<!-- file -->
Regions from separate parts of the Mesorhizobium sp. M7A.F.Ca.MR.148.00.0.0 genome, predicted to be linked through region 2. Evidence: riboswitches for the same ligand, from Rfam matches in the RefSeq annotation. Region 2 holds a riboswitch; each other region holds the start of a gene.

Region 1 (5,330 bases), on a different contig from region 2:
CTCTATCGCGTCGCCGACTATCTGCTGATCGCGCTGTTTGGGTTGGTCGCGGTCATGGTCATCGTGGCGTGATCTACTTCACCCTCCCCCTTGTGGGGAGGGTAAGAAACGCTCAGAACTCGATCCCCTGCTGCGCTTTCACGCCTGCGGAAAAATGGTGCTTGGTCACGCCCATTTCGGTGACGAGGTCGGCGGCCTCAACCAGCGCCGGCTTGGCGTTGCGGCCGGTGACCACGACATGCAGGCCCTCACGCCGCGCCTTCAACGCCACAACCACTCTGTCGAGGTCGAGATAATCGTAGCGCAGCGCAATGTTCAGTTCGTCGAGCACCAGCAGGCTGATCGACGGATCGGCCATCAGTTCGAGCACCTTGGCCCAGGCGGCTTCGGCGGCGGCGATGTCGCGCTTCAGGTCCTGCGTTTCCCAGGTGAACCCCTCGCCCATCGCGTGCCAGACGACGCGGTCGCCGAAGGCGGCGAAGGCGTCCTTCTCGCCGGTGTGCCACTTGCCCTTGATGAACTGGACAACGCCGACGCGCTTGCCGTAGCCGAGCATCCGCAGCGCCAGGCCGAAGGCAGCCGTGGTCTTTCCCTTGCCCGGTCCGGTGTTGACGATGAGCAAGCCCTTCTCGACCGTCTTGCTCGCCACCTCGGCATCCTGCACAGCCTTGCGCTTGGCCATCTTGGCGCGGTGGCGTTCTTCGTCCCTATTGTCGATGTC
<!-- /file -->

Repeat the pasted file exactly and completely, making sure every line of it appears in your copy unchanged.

Regions from separate parts of the Mesorhizobium sp. M7A.F.Ca.MR.148.00.0.0 genome, predicted to be linked through region 2. Evidence: riboswitches for the same ligand, from Rfam matches in the RefSeq annotation. Region 2 holds a riboswitch; each other region holds the start of a gene.

Region 1 (5,330 bases), on a different contig from region 2:
CTCTATCGCGTCGCCGACTATCTGCTGATCGCGCTGTTTGGGTTGGTCGCGGTCATGGTCATCGTGGCGTGATCTACTTCACCCTCCCCCTTGTGGGGAGGGTAAGAAACGCTCAGAACTCGATCCCCTGCTGCGCTTTCACGCCTGCGGAAAAATGGTGCTTGGTCACGCCCATTTCGGTGACGAGGTCGGCGGCCTCAACCAGCGCCGGCTTGGCGTTGCGGCCGGTGACCACGACATGCAGGCCCTCACGCCGCGCCTTCAACGCCACAACCACTCTGTCGAGGTCGAGATAATCGTAGCGCAGCGCAATGTTCAGTTCGTCGAGCACCAGCAGGCTGATCGACGGATCGGCCATCAGTTCGAGCACCTTGGCCCAGGCGGCTTCGGCGGCGGCGATGTCGCGCTTCAGGTCCTGCGTTTCCCAGGTGAACCCCTCGCCCATCGCGTGCCAGACGACGCGGTCGCCGAAGGCGGCGAAGGCGTCCTTCTCGCCGGTGTGCCACTTGCCCTTGATGAACTGGACAACGCCGACGCGCTTGCCGTAGCCGAGCATCCGCAGCGCCAGGCCGAAGGCAGCCGTGGTCTTTCCCTTGCCCGGTCCGGTGTTGACGATGAGCAAGCCCTTCTCGACCGTCTTGCTCGCCACCTCGGCATCCTGCACAGCCTTGCGCTTGGCCATCTTGGCGCGGTGGCGTTCTTCGTCCCTATTGTCGATGTC